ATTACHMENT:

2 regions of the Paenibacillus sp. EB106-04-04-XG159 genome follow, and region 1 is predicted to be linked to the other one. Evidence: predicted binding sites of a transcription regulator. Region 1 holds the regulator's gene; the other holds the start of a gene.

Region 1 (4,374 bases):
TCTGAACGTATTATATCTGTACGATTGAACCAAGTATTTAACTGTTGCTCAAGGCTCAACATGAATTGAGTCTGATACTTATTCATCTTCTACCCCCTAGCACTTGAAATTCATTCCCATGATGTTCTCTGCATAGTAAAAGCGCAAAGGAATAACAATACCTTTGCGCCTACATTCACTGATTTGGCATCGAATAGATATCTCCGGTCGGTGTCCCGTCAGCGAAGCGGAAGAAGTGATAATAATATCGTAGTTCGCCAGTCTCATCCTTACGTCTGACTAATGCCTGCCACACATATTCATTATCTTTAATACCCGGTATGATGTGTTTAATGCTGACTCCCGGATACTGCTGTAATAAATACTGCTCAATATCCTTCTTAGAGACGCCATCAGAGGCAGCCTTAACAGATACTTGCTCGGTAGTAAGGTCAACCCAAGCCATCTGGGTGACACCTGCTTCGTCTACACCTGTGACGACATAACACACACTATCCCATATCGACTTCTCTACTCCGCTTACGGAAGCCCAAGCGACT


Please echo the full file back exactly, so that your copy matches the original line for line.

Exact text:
2 regions of the Paenibacillus sp. EB106-04-04-XG159 genome follow, and region 1 is predicted to be linked to the other one. Evidence: predicted binding sites of a transcription regulator. Region 1 holds the regulator's gene; the other holds the start of a gene.

Region 1 (4,374 bases):
TCTGAACGTATTATATCTGTACGATTGAACCAAGTATTTAACTGTTGCTCAAGGCTCAACATGAATTGAGTCTGATACTTATTCATCTTCTACCCCCTAGCACTTGAAATTCATTCCCATGATGTTCTCTGCATAGTAAAAGCGCAAAGGAATAACAATACCTTTGCGCCTACATTCACTGATTTGGCATCGAATAGATATCTCCGGTCGGTGTCCCGTCAGCGAAGCGGAAGAAGTGATAATAATATCGTAGTTCGCCAGTCTCATCCTTACGTCTGACTAATGCCTGCCACACATATTCATTATCTTTAATACCCGGTATGATGTGTTTAATGCTGACTCCCGGATACTGCTGTAATAAATACTGCTCAATATCCTTCTTAGAGACGCCATCAGAGGCAGCCTTAACAGATACTTGCTCGGTAGTAAGGTCAACCCAAGCCATCTGGGTGACACCTGCTTCGTCTACACCTGTGACGACATAACACACACTATCCCATATCGACTTCTCTACTCCGCTTACGGAAGCCCAAGCGACT